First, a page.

However, Windows (and again, I noted vanilla Windows, not one with a bodged-on Cygwin or git-bash) was not designed for developers. It's heritage and primary interaction metaphor is not one that a developer uses.

The Unix Way (as popular as it is lately to badmouth) is a powerful notion of composable simple programs. The desktop and GUI metaphor on Windows doesn't support that. The notion of a command-line as a happy little conversation between the user and the system doesn't exist, least of all because the selection of default tools on Windows is so cripplingly tiny that doing meaningful work from the command-line is near impossible (and Powershell only kinda/sorta helps with this).

As TeMPOraL points out, a lot of software on Windows is written by domain experts who don't actually know anything about software engineering. Even a rank noob on 'nix quickly learns basic piping and complexity management. There is no such evolutionary pressure on Windows devs, least of all because of the friendly tools put into place to manage complexity.

As a result, the basic ideas of little helper scripts or small programs or quick hacks to test ideas out are strange to a lot of devs--and when they do decide to play, they end up creating applications that are Winforms or MFC or <Microsoft flavor of decade> hairballs that are hard to update and maintain. They usually end up with nice little apps, but the source is usually closed and the app is large enough (due to boilerplate and IDE bloat) that a casual contributor may have a hard time jumping in (if they can at all).

The mindset is just completely different, and not being exposed to both is pretty bad.

Vanilla Windows ships with PowerShell. Since it works at a much higher level of abstraction than byte/text streams, it is reasonable for some people to believe that it is more sensitive to developer needs than standard *nix shells. Since it more fully integrates with Windows services, it is also reasonable to hold the opinion that it is a better tool for system operations than Cygwin in many contexts.

The Unix way is a good engineering approach, but it is not unreasonable to hold that it is not the sole good engineering approach because "good engineering" is only meaningful given a specific set of requirements, goals, and constraints. There is plausible historic evidence that the design of Windows was critical in the wide spread adoption and proliferation of general computing devices into the lives of non-technical people by providing economies of scale that vendors of alternatives did not pursue. If I had to summarize it, I would say that Windows gave us a culture in which software vendors were able to decouple themselves from individual hardware vendors. While Windows was proprietary, the hardware upon which it would run was not and Microsoft was able to make billions by selling operating systems at affordable prices into the mainstream market.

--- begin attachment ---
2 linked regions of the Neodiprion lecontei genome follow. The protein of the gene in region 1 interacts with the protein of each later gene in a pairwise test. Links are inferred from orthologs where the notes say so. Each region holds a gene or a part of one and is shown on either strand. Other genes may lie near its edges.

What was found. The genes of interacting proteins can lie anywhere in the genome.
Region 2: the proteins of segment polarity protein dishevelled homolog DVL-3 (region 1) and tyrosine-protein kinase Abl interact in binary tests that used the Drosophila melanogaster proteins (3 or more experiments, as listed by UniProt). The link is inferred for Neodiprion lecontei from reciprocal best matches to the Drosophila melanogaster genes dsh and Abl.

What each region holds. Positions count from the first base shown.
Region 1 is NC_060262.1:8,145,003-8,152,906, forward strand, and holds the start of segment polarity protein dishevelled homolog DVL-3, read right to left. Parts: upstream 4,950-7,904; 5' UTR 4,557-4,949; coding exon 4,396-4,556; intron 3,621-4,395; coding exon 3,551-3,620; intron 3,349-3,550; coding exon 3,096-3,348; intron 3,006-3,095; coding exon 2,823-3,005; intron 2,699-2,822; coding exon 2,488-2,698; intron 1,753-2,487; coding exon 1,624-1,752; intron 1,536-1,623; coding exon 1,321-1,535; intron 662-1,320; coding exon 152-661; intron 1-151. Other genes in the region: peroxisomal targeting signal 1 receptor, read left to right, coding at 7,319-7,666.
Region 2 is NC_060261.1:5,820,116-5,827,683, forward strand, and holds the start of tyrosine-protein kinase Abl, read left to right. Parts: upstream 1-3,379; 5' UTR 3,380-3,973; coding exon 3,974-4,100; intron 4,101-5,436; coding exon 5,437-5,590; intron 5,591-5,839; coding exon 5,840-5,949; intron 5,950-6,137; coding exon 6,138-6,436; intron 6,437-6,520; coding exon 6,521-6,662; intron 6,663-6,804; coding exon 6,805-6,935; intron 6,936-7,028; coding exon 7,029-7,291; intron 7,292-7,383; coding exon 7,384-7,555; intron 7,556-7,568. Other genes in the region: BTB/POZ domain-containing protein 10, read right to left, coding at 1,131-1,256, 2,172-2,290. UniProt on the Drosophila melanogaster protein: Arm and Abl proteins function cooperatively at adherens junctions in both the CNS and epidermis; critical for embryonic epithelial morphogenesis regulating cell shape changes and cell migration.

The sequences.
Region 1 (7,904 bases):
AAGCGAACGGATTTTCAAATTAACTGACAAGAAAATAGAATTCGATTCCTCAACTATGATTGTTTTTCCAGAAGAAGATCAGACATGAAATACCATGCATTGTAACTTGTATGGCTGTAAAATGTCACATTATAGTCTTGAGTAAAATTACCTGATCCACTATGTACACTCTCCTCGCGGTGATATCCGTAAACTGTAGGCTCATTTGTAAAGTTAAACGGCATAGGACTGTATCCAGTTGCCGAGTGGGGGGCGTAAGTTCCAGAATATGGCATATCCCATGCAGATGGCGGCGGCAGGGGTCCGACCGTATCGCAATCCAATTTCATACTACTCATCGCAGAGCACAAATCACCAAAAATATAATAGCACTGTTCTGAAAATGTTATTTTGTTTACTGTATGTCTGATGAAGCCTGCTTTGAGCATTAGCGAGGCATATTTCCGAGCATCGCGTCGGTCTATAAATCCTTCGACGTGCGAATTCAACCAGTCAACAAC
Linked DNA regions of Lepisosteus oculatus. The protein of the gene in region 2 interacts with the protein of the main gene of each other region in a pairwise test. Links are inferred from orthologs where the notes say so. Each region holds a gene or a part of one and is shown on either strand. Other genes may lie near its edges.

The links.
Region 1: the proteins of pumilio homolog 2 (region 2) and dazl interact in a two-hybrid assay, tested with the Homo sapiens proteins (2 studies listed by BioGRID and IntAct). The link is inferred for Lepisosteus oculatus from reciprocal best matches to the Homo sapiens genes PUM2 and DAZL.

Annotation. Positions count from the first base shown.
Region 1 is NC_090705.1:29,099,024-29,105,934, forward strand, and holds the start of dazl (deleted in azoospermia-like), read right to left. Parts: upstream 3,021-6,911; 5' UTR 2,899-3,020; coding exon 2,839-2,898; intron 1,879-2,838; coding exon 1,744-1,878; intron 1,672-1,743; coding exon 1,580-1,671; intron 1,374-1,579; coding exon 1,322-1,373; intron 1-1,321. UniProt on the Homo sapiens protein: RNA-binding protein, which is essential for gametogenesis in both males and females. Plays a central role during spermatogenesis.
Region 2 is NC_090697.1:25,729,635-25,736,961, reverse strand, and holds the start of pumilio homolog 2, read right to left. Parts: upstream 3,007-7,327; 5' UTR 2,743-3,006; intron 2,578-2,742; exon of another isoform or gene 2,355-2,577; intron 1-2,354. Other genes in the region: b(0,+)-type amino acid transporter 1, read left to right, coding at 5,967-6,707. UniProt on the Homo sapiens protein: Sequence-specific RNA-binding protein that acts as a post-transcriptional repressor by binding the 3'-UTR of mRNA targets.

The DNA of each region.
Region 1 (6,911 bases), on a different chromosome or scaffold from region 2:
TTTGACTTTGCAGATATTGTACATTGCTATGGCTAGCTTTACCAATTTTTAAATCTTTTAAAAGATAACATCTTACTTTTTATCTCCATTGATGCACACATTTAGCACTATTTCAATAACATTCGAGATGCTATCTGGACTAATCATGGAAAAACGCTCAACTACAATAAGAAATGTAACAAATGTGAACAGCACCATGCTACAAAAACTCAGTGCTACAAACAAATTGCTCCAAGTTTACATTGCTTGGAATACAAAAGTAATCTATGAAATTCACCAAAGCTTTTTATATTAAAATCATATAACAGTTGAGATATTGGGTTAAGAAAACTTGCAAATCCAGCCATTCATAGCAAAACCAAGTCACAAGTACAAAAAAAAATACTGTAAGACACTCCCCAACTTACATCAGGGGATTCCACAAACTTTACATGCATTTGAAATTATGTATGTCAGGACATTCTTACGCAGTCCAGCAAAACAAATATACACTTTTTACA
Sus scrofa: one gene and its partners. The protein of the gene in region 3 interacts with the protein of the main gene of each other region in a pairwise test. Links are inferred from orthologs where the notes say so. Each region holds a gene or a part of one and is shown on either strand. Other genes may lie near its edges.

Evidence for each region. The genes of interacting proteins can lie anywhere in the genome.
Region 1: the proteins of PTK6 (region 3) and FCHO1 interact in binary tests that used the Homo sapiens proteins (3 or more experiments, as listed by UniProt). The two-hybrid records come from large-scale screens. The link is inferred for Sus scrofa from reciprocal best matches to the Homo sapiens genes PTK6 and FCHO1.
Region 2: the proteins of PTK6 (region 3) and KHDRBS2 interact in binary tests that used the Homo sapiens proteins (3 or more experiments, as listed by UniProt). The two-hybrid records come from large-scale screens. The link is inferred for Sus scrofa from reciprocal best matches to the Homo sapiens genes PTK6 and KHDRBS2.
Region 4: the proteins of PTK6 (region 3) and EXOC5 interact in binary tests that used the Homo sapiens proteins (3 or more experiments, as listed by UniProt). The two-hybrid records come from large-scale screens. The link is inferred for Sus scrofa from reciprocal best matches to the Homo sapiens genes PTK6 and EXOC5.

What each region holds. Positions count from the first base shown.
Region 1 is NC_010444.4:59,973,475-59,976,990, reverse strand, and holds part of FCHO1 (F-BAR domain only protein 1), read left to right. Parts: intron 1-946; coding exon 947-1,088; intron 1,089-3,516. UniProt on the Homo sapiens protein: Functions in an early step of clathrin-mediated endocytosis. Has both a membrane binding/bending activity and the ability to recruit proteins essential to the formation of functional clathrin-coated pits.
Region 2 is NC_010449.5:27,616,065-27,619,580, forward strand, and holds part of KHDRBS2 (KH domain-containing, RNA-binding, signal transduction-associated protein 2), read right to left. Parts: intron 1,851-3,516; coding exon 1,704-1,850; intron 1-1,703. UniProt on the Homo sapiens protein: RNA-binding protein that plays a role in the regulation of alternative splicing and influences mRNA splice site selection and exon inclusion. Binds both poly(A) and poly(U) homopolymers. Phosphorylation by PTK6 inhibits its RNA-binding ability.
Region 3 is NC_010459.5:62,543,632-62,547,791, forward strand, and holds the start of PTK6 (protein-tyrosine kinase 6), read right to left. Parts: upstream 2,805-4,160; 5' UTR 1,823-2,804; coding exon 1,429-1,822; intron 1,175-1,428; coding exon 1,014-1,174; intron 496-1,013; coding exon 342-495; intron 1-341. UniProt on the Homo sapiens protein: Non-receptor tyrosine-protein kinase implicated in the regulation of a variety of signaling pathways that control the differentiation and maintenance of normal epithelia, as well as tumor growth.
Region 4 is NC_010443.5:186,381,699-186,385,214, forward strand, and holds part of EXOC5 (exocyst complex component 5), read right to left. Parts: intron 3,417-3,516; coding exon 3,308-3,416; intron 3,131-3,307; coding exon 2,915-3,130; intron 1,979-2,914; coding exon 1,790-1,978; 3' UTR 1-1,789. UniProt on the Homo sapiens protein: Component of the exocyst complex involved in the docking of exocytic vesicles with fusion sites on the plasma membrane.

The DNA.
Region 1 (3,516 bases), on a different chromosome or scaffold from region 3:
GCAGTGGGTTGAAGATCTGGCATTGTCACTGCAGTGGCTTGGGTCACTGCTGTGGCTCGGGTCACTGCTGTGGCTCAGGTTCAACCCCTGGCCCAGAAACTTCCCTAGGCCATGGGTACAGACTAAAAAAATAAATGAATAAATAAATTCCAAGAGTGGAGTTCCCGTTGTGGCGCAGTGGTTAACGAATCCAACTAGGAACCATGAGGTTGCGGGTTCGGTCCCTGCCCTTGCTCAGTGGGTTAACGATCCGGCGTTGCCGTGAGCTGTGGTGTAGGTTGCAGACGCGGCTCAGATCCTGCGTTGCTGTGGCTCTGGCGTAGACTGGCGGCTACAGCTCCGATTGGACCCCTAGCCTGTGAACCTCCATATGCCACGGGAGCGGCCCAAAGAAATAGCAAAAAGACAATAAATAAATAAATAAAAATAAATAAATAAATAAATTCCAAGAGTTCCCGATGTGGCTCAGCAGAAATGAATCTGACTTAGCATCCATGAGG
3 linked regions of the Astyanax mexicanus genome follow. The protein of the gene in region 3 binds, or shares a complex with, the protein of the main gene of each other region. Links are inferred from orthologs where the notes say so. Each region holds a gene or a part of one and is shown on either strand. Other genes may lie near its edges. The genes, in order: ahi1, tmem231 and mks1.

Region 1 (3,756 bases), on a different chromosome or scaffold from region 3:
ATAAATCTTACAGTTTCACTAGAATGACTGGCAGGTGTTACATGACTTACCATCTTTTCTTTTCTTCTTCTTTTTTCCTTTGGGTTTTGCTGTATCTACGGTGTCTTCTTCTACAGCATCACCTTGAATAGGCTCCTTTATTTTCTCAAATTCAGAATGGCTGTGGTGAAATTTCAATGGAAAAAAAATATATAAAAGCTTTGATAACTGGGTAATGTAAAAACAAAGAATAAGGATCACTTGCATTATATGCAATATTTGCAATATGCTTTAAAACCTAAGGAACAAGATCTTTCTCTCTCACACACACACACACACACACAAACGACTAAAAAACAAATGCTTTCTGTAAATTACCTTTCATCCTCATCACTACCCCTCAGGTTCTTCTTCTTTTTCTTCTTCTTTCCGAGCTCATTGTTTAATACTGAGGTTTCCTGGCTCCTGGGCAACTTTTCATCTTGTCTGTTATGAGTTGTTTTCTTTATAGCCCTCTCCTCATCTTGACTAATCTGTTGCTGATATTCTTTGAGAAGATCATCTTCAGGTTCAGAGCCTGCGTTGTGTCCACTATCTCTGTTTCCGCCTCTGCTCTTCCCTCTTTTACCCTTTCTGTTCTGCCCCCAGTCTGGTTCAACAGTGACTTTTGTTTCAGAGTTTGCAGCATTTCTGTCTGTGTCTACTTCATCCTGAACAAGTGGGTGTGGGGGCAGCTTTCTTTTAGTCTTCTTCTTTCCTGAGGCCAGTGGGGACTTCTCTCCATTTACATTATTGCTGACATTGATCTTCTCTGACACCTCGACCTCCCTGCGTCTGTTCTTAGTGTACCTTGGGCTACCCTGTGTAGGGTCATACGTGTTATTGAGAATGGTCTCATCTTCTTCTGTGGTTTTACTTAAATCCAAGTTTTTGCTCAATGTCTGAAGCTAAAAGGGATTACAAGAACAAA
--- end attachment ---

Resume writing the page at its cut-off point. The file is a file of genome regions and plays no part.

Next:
I was mostly windows for most of my developer career... That said, I prefer bash scripts to powershell... with PS, it just feels like I have to type a lot to do anything... the more primitive the task, the more the variance is. TBH, anything much more complex, I'm likely to use node, or maybe perl.

Then again, I don't know too many other people who would open VS just to proof something out as a console app... I wrote a lot of one off .Net console apps over the years. These days if I tend to need solutions that work in Linux, OSX and Windows... and use all three regularly.

> Vanilla Windows ships with PowerShell.

This is a relatively recent development, and PowerShell itself is not popularized among Windows user yet. If you've begun programming in the last 5 years then you may get some good habits; those who started earlier probably followed the path 'angersock described.

> This is a relatively recent development

PowerShell became bundled from Vista SP1, IIRC. All Windows since then has PowerShell intrinsically. So if 2006-7 ish is relatively recent, then I suppose you're correct. Relatively correct, that is ;-)

PowerShell came out a mere three months after JQuery.